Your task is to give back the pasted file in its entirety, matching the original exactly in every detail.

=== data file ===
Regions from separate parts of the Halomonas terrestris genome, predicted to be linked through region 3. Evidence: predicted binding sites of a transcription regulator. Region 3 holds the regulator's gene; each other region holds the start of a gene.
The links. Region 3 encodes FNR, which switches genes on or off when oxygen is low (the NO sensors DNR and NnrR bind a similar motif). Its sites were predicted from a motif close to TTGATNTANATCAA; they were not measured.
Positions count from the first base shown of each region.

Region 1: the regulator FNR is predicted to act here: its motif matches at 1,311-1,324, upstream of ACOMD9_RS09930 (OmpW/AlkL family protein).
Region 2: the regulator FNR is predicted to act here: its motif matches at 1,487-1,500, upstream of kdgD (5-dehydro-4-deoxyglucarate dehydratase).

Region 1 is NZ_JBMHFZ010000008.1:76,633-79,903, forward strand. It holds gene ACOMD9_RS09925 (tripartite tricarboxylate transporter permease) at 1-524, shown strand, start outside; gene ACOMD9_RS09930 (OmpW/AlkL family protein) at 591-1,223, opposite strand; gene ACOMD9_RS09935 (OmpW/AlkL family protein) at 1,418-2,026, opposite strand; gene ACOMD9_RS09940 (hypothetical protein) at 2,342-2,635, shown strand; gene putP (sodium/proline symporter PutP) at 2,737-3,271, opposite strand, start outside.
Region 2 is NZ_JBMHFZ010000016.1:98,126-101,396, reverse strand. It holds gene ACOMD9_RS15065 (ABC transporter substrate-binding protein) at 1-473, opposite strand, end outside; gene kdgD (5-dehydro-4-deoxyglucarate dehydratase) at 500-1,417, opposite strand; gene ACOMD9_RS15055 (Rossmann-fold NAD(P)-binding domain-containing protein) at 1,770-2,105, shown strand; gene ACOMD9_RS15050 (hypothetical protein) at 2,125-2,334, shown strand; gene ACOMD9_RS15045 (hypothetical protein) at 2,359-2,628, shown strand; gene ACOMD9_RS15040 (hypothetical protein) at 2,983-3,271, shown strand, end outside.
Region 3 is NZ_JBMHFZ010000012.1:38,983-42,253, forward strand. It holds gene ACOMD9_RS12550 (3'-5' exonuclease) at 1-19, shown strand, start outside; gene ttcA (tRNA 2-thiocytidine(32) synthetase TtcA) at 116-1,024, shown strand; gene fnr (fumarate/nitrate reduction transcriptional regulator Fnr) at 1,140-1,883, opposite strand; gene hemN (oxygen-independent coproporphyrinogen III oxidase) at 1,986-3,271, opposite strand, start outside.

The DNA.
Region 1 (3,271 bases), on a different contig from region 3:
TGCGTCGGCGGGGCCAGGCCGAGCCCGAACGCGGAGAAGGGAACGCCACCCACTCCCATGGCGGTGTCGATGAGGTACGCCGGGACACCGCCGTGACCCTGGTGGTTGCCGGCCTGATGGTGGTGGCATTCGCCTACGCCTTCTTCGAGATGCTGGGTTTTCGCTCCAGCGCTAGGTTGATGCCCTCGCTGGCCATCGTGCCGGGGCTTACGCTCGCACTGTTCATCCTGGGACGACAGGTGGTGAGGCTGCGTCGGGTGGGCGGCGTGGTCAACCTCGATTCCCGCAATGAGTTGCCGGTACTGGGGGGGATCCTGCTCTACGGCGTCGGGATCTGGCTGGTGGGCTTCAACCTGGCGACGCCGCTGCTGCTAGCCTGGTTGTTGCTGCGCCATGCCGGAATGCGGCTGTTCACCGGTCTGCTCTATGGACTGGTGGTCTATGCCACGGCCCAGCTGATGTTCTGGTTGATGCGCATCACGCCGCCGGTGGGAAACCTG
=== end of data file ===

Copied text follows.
Regions from separate parts of the Halomonas terrestris genome, predicted to be linked through region 3. Evidence: predicted binding sites of a transcription regulator. Region 3 holds the regulator's gene; each other region holds the start of a gene.
The links. Region 3 encodes FNR, which switches genes on or off when oxygen is low (the NO sensors DNR and NnrR bind a similar motif). Its sites were predicted from a motif close to TTGATNTANATCAA; they were not measured.
Positions count from the first base shown of each region.

Region 1: the regulator FNR is predicted to act here: its motif matches at 1,311-1,324, upstream of ACOMD9_RS09930 (OmpW/AlkL family protein).
Region 2: the regulator FNR is predicted to act here: its motif matches at 1,487-1,500, upstream of kdgD (5-dehydro-4-deoxyglucarate dehydratase).

Region 1 is NZ_JBMHFZ010000008.1:76,633-79,903, forward strand. It holds gene ACOMD9_RS09925 (tripartite tricarboxylate transporter permease) at 1-524, shown strand, start outside; gene ACOMD9_RS09930 (OmpW/AlkL family protein) at 591-1,223, opposite strand; gene ACOMD9_RS09935 (OmpW/AlkL family protein) at 1,418-2,026, opposite strand; gene ACOMD9_RS09940 (hypothetical protein) at 2,342-2,635, shown strand; gene putP (sodium/proline symporter PutP) at 2,737-3,271, opposite strand, start outside.
Region 2 is NZ_JBMHFZ010000016.1:98,126-101,396, reverse strand. It holds gene ACOMD9_RS15065 (ABC transporter substrate-binding protein) at 1-473, opposite strand, end outside; gene kdgD (5-dehydro-4-deoxyglucarate dehydratase) at 500-1,417, opposite strand; gene ACOMD9_RS15055 (Rossmann-fold NAD(P)-binding domain-containing protein) at 1,770-2,105, shown strand; gene ACOMD9_RS15050 (hypothetical protein) at 2,125-2,334, shown strand; gene ACOMD9_RS15045 (hypothetical protein) at 2,359-2,628, shown strand; gene ACOMD9_RS15040 (hypothetical protein) at 2,983-3,271, shown strand, end outside.
Region 3 is NZ_JBMHFZ010000012.1:38,983-42,253, forward strand. It holds gene ACOMD9_RS12550 (3'-5' exonuclease) at 1-19, shown strand, start outside; gene ttcA (tRNA 2-thiocytidine(32) synthetase TtcA) at 116-1,024, shown strand; gene fnr (fumarate/nitrate reduction transcriptional regulator Fnr) at 1,140-1,883, opposite strand; gene hemN (oxygen-independent coproporphyrinogen III oxidase) at 1,986-3,271, opposite strand, start outside.

The DNA.
Region 1 (3,271 bases), on a different contig from region 3:
TGCGTCGGCGGGGCCAGGCCGAGCCCGAACGCGGAGAAGGGAACGCCACCCACTCCCATGGCGGTGTCGATGAGGTACGCCGGGACACCGCCGTGACCCTGGTGGTTGCCGGCCTGATGGTGGTGGCATTCGCCTACGCCTTCTTCGAGATGCTGGGTTTTCGCTCCAGCGCTAGGTTGATGCCCTCGCTGGCCATCGTGCCGGGGCTTACGCTCGCACTGTTCATCCTGGGACGACAGGTGGTGAGGCTGCGTCGGGTGGGCGGCGTGGTCAACCTCGATTCCCGCAATGAGTTGCCGGTACTGGGGGGGATCCTGCTCTACGGCGTCGGGATCTGGCTGGTGGGCTTCAACCTGGCGACGCCGCTGCTGCTAGCCTGGTTGTTGCTGCGCCATGCCGGAATGCGGCTGTTCACCGGTCTGCTCTATGGACTGGTGGTCTATGCCACGGCCCAGCTGATGTTCTGGTTGATGCGCATCACGCCGCCGGTGGGAAACCTG